The Museum & its mannequins

The writer and her consort recently visited the Dawson City Museum. It is actually closed during the winter, but the writer has connections. A large structure built in 1901 to house governmental offices and the Territorial Legislative Assembly, the building was largely restored in the 1980s.

The Museum uses mannequins as part of its displays, which isn't all that strange in the grand scheme of things. What makes the Dawson City Museum unique is the fact that its mannequins feature the faces and hands of actual Dawson City residents. This seems a wee bit spooky to me. To add to the weirdness, it must be noted that the hands are not cast from the same person as the face! The faces were selected or nominated by the museum's membership, while the right to have your hands used on a mannequin was auctioned as part of a fund raiser. Labels beside the mannequins identify the owners of the appropriate parts.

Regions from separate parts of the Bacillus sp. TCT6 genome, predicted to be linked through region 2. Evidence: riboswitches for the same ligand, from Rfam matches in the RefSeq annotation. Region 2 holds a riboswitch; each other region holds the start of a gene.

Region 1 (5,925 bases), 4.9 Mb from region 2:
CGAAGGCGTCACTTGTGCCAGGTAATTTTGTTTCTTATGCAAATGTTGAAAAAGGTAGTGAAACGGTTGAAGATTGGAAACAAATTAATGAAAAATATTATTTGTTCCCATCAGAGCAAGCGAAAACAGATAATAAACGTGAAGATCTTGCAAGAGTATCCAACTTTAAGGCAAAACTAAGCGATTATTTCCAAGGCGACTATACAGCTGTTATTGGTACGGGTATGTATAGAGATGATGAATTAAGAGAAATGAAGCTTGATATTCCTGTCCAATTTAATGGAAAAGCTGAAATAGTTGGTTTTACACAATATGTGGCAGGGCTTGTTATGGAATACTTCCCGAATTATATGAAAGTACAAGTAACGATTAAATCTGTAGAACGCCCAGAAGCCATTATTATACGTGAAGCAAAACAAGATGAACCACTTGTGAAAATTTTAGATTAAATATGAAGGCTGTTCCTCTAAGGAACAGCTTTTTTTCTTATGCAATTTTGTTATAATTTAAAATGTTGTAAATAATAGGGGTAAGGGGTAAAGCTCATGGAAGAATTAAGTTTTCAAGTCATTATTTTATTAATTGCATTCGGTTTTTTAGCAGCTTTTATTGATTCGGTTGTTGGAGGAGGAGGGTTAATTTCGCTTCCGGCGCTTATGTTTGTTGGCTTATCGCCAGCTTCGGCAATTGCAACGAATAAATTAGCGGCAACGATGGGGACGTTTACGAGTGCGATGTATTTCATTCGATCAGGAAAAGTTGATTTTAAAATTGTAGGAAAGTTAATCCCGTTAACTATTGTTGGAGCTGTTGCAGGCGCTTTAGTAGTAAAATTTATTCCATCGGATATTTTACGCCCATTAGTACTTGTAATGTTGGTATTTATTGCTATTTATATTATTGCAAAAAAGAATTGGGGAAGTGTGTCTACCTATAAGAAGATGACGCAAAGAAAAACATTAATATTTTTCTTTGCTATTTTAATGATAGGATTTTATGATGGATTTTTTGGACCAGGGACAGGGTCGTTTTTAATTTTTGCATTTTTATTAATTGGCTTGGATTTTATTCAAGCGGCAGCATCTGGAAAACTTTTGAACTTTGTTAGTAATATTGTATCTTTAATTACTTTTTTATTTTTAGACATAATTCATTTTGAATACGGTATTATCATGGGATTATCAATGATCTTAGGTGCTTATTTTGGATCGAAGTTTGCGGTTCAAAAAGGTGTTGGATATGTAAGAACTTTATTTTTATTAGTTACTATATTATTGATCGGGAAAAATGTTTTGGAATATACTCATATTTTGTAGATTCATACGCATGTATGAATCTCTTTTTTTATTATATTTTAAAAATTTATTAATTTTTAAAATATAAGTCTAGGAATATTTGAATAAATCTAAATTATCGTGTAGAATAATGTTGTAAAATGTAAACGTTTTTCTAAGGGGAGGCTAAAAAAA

The Mannequin Project began in 2008. As they say in the handout, "Enjoy meeting the citizens of Dawson!" 

Now is this the writer or a mannequin? And are those her real hands and face?

The Museum also houses an excellent library of files and photos on the history and the people of Dawson City, especially at the time of the gold rush.

You can find out more about the Dawson City Museum by visiting their website:  www.dawsonmuseum.ca


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